Private ownership of banks, in and of itself, is not the cause of the problem. Some private banks, such as the newly established Zhongbang Bank, have performed well. For their part, many small government-controlled lenders have demonstrated catastrophic risk control. But in banks without corporate governance, the risk is that owners will use their influence to obtain concessional loans, compromising prudent risk management and increasing the level of bad debts.
This could have economic consequences. Some experts compare the state of small Chinese banks to that of the more than 1,000 savings and loan institutions that collapsed in the United States in the mid-1980s due to deregulation and lax lending controls. They say bad debt problems among urban and rural banks could hurt regional economic growth.
Another problem is more political in nature. As the evidence for the tycoons’ murky relationship with the banks grows, the more it plays into President Xi Jinping’s narrative that socialist command and control policies do a better job than private capital in allocating money. economic resources.
Signs of misconduct seem to be on the increase. In addition to Evergrande, which was forced to sell some of its shares in Shengjing, the Hong Kong-listed Bank of Gansu requested a bailout last year after lending and investing heavily in the debt securities of one of its shareholders, which ultimately defaulted. . Bank of Jinzhou, a lender in the northeast, demanded an emergency restructuring after its largest shareholder, to whom it had granted numerous loans, was unable to repay its creditors. Anbang Insurance, the bulky conglomerate best known outside of China for buying the Waldorf hotel in 2014, controlled Chengdu Rural Commercial Bank until 2020. Xiao Jianhua, a tycoon kidnapped by Chinese agents from a Hong Kong hotel in 2017 , controlled two lenders, Baoshang Bank and Bank of Harbin, both of which demanded costly state bailouts.
These problems are unlikely to abate as the Chinese economy slows and more businesses default. In September, shares of Fuxin Bank were put up for sale in an online auction meant to help raise capital for the struggling lender after a real estate developer with shares in the company could not. no longer pay off debts. Bank of Langfang faces a potential increase in bad loans after its second-largest shareholder, China Fortune Land, a developer, defaulted on a 5.3 billion yuan bond earlier this year.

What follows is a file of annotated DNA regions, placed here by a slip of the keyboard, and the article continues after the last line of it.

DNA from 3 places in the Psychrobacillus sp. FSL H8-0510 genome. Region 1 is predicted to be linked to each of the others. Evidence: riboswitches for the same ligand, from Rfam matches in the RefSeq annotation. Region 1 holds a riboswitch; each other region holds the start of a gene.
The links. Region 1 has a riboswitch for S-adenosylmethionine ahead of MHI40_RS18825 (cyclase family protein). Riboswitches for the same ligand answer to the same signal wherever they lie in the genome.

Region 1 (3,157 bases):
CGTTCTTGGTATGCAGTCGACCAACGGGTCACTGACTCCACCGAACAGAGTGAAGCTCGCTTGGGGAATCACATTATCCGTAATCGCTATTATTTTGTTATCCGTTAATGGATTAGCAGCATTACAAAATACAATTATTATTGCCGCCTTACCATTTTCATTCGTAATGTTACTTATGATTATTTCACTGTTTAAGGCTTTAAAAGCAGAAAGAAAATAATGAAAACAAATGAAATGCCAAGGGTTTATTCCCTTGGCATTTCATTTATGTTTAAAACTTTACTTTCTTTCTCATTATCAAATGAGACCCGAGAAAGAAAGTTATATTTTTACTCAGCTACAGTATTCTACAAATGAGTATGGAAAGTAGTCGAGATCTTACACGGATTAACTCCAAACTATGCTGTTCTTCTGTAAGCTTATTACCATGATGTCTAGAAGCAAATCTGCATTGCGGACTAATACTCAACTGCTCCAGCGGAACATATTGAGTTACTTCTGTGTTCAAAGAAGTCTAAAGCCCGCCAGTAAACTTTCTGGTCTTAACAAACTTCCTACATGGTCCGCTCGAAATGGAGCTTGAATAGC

Regulators take several approaches to weeding out disbelieving landlords, of varying severity. One is to drive out problematic shareholders. In mid-2020, the banking regulator published a list of 38 âillegal shareholdersâ that it had forced to divest. Another is detention. Mr. Xiao, for example, is reportedly currently being held in Shanghai, where he is helping to unwind his business operations. A third is the death penalty. Cai Guohua, former chairman of Hengfeng Bank, which needed a bailout in 2020, received a suspended death sentence for, among other things, taking out illegal loans.
The authorities do not intend to force all private shareholders out of the banks, but they are taking action to ensure that the biggest shareholders come from the state, said Lian Ping of Bank of Communications, a large bank. Chinese. This will mean upheaval across the industry, given the prevalence of large private shareholders in recent years. These regulatory measures will take time and should avoid undermining the confidence of depositors in banks.
In some areas, such as the northeast, the government has sought to restructure a handful of banks at a time, perhaps worried about a regional concentration of debt problems. S&P Global, a rating agency, says nearly 8% of the loan portfolios of the Northeast’s largest urban and rural lenders were non-performing or of questionable status in 2020. The figure was only 3% for creditors. loan portfolios of similar banks in eastern China (see Chart 2).
The northeast has one of the highest rates of private ownership in the country. In Liaoning Province, for example, eight of the city’s 15 commercial banks are privately owned. This gave rise to a dynamic of consolidation. After the HNA debacle, the Yingkou Coastal Bank has become the central pillar of an effort to merge Liaoning banks. At first, regulators went so far as to try to bring together 12 of Liaoning’s banks. But later, this ambition was reduced to two, including Yingkou.
Despite all the regulatory overdrive, the most appropriate solution continues to elude Chinese regulators: to allow banks to fail and exit the market. Since the collapse of the Hainan Development Bank in 1998, no lender has been allowed to go bankrupt. And it was a complicated bankruptcy that still drags on to this day. Rural banks would be fertile ground for such tests. â
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This article appeared in the Finance & Economics section of the print edition under the title “Attack Against the Magnates”